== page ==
What is the good of history? For me so much of the purpose of its study have been the new metabolic chambers it affords the soul. This starts for me as a gay man coming of age in an era scored by the terror of AIDS. My body took to that cloud of disgust. It has been a long scour since–and the broad, beautiful homosexualities of every era gleam a healing glow. But it’s more than that, of course. In Mary Austin’s Earth Horizon, her autobiography that engages the national-prophetic mode as does Mizuki’s, she writes about Frances Willard and the beginnings of the temperance movement, that much of its motivation came from hearsay passed woman-to-woman about the boardrooms of liquor companies where whiskey titans plotted advertising campaigns to sweep the youth of the nation into their saloons. So one learns that temperance was as much against marketing as it was against alcohol–or that the licentiousness of consumption has more to do with a new form of mass-production than with drunkenness per se. And so one’s rabid anger at every poster on the subway is redeemed.

But now I wonder what to do with all this beyond the personal solace. I am feeling these days that my soul is pretty well equipped with metabolic chambers to digest what haunts. There’s all manner of thought on Japan, of concepts developed to map its development. I’m reading a documentary history in which of course gems are many–an ambassador to the U.S. in 1860 remarks on Buchanan’s shabby dress, his lack of two swords, his lack of sovereignty. An intellectual in 1903 writes that Japan cannot Westernize without adopting Christianity, that monotheism is the basis for science and industry, that animisms like Shinto cannot cultivate the love of truth. Matches struck against a rough terrain, all, and all to be necessarily extinguished, swallowed by the throats of the concepts that follow. Here then it’s time to head to the land itself. At times it seems indulgent still to believe in the virtues of exploration, that exploration may be conducted without conquest. Perhaps I am only rehearsing that same desire so adeptly answered by Pokémon and other virtual spaces like it. A child of the Golden State, the Pacific the frontier’s end. Earlier this year I read some of the diaries of Carl Linnaeus, the inventor of binomial nomenclature. As a young man he set out from his Swedish town and walked north, sliding down a hill on his butt to the village just past, there to gather wildflowers and speak to the people who made sixteen foods from reindeer milk. The world is mapped, it’s here on my phone, but equally it’s mapped not at all. New knowledges abound to be sensed. So I’m going on a trip. What is exploration under globalization? I’d love to hear from you all while I’m gone. Please email me. I intend to post photos and some writings during the trip but I might be too busy looking out the window.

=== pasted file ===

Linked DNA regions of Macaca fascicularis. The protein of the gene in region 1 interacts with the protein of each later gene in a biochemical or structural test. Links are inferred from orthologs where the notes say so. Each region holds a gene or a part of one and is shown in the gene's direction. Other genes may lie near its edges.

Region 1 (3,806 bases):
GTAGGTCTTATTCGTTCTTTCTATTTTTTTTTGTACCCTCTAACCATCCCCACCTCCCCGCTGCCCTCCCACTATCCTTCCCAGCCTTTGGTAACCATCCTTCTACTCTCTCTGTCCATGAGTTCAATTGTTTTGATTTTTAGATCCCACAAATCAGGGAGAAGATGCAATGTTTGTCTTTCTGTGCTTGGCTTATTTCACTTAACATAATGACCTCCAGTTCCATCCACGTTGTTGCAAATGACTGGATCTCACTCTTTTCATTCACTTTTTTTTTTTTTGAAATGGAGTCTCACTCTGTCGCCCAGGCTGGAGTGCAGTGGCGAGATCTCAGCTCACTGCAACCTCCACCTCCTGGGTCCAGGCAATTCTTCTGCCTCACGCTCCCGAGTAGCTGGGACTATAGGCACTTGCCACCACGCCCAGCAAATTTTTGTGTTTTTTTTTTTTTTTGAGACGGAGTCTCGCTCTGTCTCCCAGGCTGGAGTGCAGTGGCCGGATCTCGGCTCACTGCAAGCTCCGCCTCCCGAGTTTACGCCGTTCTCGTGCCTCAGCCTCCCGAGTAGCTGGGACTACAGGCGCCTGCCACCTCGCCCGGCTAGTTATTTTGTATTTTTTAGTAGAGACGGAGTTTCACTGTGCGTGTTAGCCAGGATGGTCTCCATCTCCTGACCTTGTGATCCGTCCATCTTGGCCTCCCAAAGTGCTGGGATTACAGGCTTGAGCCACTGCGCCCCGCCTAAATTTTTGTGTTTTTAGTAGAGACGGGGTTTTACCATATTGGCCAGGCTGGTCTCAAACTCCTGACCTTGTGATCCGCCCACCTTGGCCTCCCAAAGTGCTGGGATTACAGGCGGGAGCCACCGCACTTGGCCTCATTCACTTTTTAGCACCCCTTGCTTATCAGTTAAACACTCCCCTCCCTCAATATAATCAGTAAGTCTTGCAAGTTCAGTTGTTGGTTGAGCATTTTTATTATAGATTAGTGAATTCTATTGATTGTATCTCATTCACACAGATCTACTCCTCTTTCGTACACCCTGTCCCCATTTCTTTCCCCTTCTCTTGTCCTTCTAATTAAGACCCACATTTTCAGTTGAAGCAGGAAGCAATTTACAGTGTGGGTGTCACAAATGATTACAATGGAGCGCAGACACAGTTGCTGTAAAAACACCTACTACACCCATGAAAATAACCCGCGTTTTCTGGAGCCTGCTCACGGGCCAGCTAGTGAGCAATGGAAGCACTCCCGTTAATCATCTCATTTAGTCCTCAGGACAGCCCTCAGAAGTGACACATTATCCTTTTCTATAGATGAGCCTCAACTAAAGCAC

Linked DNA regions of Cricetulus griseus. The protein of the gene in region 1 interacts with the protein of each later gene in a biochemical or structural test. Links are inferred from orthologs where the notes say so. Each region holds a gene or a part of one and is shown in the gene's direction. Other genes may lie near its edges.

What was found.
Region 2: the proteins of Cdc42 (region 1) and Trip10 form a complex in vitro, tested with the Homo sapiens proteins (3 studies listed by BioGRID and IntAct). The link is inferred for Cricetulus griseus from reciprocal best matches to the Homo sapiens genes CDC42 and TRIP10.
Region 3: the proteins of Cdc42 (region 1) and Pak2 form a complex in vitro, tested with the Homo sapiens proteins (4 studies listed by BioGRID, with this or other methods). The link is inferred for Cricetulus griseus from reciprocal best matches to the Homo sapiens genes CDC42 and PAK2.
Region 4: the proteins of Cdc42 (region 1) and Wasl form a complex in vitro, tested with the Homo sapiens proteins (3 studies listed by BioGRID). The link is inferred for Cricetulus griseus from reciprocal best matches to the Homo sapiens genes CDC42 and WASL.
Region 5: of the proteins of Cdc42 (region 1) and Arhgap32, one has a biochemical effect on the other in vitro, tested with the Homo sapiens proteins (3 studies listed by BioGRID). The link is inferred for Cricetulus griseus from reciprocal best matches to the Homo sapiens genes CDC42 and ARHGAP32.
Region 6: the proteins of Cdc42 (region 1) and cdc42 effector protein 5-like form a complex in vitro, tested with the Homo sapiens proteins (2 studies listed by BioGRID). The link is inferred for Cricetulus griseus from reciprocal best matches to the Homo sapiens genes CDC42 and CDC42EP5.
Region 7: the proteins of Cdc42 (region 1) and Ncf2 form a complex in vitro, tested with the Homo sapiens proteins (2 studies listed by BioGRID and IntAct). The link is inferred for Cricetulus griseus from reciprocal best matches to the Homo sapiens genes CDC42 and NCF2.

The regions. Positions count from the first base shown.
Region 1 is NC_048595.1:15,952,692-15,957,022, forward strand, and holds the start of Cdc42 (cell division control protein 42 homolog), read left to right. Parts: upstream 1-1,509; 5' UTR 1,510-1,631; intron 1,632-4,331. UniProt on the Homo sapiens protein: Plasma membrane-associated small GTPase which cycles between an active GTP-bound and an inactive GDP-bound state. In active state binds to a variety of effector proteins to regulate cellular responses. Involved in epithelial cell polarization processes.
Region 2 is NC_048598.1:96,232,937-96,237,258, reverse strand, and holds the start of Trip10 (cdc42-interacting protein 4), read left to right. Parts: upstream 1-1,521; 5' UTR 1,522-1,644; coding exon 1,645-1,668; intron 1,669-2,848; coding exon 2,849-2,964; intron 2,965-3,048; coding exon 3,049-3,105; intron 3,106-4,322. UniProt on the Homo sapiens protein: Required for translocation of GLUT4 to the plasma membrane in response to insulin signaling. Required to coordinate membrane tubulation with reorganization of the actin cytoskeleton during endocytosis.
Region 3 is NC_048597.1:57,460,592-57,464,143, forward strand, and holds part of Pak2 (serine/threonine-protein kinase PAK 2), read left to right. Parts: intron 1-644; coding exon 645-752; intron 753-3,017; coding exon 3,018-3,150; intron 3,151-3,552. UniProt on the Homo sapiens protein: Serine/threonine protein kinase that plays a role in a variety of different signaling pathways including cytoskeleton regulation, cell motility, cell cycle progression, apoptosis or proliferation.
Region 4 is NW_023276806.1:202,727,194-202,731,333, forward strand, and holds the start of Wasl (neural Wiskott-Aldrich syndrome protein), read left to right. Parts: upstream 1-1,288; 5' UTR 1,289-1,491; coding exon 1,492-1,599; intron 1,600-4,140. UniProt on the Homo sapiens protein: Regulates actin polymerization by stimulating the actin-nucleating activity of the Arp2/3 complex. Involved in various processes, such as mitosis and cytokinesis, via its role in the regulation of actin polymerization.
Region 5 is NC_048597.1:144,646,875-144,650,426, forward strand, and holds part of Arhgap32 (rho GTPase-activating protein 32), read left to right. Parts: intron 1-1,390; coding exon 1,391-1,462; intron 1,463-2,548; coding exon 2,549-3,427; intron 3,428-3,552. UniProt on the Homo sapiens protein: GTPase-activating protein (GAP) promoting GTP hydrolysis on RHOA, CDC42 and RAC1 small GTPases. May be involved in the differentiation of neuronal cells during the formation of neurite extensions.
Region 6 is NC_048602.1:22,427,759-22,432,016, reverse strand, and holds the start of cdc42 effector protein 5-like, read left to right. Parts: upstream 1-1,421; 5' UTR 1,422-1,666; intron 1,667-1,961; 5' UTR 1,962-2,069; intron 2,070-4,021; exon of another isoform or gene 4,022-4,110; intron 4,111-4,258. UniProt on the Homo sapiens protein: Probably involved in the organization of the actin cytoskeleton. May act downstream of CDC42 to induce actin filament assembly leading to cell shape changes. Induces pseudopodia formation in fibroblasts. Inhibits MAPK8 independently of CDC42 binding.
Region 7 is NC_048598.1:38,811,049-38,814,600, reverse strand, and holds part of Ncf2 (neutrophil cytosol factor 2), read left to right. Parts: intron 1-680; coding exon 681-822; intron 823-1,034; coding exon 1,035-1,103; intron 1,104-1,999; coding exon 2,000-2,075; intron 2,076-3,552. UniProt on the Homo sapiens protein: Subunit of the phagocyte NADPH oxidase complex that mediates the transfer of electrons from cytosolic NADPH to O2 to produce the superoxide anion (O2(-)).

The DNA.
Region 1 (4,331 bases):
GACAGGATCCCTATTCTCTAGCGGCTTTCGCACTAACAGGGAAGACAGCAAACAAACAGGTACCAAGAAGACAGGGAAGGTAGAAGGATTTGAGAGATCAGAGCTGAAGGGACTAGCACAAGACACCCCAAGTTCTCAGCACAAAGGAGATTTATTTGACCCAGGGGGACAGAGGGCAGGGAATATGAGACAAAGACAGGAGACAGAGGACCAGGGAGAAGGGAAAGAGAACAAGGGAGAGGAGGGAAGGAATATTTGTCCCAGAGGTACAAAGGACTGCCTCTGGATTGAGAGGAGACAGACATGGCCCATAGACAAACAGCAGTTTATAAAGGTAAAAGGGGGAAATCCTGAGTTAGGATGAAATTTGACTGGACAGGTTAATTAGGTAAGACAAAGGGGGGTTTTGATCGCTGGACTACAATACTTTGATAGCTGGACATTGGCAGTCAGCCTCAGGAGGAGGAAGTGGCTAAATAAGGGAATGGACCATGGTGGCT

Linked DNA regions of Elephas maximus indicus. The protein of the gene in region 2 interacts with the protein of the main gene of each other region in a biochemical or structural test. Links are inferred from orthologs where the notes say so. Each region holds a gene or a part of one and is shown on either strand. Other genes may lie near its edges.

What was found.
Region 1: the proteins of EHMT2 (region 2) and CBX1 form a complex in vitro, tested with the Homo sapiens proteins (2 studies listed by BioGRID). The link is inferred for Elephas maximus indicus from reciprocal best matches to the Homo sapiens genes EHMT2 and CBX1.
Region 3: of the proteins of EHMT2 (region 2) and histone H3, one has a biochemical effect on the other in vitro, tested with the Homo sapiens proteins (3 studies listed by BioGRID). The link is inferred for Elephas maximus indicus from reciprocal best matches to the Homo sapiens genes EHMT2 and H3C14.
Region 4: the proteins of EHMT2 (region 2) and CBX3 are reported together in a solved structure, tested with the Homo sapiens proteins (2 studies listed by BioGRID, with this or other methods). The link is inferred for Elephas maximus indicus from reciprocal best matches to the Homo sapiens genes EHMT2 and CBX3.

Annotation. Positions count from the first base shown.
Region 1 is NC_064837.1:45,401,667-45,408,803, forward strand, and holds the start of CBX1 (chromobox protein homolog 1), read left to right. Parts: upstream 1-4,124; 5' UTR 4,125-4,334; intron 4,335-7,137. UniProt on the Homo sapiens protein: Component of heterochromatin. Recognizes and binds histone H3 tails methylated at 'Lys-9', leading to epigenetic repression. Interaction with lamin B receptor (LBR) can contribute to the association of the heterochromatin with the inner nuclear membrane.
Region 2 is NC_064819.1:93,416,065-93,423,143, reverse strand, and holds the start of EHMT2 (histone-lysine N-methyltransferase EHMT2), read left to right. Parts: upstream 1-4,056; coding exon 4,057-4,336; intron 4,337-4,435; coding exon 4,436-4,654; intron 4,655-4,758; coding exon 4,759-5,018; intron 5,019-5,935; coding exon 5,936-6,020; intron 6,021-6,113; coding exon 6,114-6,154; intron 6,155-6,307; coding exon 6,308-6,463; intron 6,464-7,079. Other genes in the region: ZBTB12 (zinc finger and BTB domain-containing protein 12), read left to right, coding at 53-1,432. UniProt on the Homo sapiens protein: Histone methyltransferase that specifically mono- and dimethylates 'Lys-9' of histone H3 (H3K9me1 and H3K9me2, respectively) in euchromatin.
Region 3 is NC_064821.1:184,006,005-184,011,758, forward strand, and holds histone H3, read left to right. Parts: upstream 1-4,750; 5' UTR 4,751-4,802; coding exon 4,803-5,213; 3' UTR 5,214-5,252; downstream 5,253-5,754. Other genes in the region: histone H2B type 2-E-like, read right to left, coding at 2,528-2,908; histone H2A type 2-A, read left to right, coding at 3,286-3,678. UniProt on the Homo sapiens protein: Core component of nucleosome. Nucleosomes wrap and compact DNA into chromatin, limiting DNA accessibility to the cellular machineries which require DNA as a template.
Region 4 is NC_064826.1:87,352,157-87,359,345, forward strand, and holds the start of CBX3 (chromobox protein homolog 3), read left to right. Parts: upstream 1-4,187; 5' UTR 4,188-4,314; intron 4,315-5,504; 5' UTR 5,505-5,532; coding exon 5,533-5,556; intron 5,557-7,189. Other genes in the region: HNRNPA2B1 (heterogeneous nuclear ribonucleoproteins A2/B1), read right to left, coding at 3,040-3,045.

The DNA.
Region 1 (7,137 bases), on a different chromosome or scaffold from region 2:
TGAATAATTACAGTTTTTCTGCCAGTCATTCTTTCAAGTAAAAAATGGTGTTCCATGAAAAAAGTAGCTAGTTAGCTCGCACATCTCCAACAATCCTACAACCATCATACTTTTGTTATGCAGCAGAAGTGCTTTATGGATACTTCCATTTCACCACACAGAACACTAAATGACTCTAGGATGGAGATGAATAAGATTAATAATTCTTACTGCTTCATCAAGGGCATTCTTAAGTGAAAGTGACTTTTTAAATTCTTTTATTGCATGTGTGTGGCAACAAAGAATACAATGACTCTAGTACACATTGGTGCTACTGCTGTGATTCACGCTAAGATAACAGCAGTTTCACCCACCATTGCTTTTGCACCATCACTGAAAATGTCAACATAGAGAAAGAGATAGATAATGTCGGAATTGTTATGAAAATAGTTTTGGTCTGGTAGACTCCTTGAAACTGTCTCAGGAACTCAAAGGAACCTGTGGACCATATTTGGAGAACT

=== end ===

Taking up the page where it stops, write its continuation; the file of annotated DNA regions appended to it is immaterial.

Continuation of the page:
The following is a skeletal itinerary:

7/2-7/5 Shanghai; 7/5-7/6 Qufu; 7/6-7/10 Beijing

7/10-7/12 Seoul

7/12-7/14 Sapporo; 7/14-7/16 Daisetsuzan; 7/16-7/17 Hakodate; 7/17-7/18 Mutsu; 7/18-7/19 Kakunodate; 7/19-7/21 Tsuruoka; 7/21-7/23 Kanazawa; 7/23-7/28 Kyoto; 7/28-7/30 Sakaiminato; 7/30-7/31 Hiroshima; 7/31-8/1 Kagoshima . . . and then it gets hazy, but I’ll be heading back to Tokyo for a final week in the capital, passing perhaps Himeji, Osaka, and Kamakura along the way.



3 thoughts on “I’m going on a trip